The Book Against God
by James Wood
A review by Daniel Torday
So very much has been made of the astute James Wood's literary criticism He takes snipes at Updike! He occasionally fails to fawn over DeLillo! that it has become almost disallowable to think of him as anything but an abuser of the pen. The thirty-seven-year-old book critic has been villainized as a literary deforester, but this view couldn't be further from the truth. James Wood has noble notions. In a sentence: The critic Wood believes that, in our current world, thoughtful interaction with literature has replaced the same exchange with religion. It is a searingly accurate idea, penetrating and well-argued in his first book, The Broken Estate, a collection of essays.
At first glance, The Book Against God seems a quiet, studied book; Wood's harshest critics have hinted that it's a yawn-inducer. But Wood has chosen to articulate a new wrinkle in this form he relishes, studies, and worships: the novel. He arrives at the small and unfortunate character Thomas Bunting, anti-hero. Bunting is consumed by the minutiae of his life. He cannot finish his dissertation to get that elusive philosophy Ph.D.; he frets over a cocktail party invitation. He is an uncontrolled liar, vaguely Seinfeldian. Soon after we meet Bunting, these lies have escalated, and have begun to affect the things he actually does care about: his wife and his family. Bunting then conceals his intentions in pretending to want a baby and instead faking orgasm (surely a symbol of the most extreme lie our modern times can manufacture), and in choosing to all but refrain from discussing with his priest father his seemingly virulent atheism.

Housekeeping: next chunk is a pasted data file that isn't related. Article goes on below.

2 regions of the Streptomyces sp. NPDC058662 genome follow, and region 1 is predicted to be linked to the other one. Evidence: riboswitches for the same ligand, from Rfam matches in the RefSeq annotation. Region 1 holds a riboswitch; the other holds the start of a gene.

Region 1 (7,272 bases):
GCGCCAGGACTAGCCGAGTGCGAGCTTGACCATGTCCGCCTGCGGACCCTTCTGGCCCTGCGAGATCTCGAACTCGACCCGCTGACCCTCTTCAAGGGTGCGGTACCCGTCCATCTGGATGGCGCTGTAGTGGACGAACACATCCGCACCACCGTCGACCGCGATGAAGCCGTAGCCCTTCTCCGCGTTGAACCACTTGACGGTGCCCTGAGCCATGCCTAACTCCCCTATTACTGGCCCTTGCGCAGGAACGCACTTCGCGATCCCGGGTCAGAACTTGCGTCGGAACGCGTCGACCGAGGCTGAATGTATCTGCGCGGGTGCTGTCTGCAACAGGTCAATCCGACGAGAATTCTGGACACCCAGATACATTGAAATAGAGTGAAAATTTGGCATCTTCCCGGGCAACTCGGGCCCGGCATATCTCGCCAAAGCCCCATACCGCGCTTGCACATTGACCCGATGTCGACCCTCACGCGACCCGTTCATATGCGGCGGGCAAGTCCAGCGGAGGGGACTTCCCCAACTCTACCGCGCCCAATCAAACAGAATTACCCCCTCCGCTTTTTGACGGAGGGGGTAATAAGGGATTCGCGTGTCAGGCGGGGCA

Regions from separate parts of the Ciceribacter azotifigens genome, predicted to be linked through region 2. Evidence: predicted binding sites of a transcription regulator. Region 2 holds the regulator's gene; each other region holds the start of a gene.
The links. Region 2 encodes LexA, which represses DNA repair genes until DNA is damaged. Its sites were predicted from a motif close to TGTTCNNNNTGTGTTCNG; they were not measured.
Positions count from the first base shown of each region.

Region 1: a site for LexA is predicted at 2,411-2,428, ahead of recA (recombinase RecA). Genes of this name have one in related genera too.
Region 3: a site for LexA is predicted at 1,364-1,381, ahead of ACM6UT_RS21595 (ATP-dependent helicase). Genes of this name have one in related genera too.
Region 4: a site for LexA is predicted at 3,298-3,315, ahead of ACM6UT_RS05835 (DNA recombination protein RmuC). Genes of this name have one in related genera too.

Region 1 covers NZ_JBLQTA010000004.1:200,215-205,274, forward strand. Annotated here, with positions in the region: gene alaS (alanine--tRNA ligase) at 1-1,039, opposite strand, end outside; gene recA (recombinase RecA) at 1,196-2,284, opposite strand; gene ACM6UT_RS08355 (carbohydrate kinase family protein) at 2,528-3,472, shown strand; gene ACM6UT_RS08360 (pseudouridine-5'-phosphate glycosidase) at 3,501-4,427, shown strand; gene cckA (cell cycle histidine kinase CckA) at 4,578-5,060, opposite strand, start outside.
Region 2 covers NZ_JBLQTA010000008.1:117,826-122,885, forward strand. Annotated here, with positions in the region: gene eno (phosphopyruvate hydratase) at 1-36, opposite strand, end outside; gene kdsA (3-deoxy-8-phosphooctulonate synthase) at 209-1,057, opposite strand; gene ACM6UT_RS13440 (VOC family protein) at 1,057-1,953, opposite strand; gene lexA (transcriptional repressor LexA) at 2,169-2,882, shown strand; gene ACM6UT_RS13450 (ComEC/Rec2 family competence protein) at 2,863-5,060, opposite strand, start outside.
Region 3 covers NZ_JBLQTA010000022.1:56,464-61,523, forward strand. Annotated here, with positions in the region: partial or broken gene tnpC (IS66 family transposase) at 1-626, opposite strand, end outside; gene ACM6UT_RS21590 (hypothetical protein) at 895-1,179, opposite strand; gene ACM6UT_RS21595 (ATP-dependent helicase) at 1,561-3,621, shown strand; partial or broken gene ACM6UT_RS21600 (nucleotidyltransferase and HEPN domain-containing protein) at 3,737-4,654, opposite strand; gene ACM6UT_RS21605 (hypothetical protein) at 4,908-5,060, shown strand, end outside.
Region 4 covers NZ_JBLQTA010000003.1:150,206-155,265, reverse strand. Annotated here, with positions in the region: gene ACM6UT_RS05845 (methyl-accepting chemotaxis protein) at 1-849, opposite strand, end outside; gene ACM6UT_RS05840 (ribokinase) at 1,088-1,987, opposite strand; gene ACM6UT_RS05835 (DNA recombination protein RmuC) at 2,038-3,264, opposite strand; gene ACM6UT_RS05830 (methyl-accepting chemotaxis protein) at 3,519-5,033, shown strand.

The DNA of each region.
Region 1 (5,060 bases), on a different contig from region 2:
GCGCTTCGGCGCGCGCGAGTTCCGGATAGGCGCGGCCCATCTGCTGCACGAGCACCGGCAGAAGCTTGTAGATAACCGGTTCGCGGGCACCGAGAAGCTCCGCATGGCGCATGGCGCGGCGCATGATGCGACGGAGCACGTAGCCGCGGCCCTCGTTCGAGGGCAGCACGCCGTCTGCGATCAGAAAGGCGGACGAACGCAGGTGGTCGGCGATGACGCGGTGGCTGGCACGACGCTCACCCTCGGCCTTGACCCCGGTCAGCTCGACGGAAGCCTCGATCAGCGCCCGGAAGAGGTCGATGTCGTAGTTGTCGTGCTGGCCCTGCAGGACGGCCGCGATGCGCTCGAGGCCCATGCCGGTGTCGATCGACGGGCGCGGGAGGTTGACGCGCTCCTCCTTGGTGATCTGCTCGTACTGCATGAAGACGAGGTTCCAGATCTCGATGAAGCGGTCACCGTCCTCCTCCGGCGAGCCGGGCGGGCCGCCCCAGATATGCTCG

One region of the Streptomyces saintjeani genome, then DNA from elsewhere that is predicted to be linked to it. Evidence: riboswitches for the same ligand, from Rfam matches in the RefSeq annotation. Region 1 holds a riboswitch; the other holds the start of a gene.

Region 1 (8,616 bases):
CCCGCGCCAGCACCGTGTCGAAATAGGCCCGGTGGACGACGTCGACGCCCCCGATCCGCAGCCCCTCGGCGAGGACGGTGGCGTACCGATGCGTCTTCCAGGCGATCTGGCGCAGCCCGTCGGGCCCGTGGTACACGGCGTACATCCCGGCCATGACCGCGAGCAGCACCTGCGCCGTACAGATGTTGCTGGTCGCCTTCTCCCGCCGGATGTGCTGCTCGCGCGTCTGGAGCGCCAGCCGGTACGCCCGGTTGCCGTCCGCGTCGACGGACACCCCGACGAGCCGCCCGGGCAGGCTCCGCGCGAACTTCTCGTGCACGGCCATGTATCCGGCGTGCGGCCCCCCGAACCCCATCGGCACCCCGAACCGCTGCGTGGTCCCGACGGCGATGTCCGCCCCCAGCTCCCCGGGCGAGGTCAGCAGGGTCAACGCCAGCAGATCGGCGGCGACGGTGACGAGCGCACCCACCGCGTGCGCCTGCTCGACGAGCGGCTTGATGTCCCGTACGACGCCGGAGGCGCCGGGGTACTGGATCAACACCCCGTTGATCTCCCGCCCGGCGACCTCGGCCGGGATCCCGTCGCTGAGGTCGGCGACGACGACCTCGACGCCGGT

This all culminates in The Book Against God, a text in which Bunting has placed his faith. It is the name of the polemic he's writing, a collection of reactions to theologians and philosophers, of which we see one brief three-page snippet. "Kierkegaard was an awful prig, how could he not be; his name essentially means 'churchyard' in Danish. He is always amassing all the qualities that make Christianity hateful," it begins and we're given reason to believe it might not be much bigger than the excerpt Wood provides. It is insubstantial, and we're left wanting something more of Bunting's conundrum, his seriousness, to balance his character.
Wood's novel is packed full of wonderful sentences and observations ("crowds were shuffling along the pavements as if they were chained together at the ankles"), but its plot is stagnant. Ultimately, what saves The Book Against God is the thing the critic Wood most fully prizes in a novelist: character. His Thomas Bunting speaks poignantly to a jarringly modern if somewhat banal condition: Even the searcher, the questioner, is unable to tell the truth. And for a writer who believes the practice of writing novels to be the act of a modern saint, it can't help but resonate that Bunting has lived his life by creating what Wood sees even the greatest writers of our time creating: imperfect lies.
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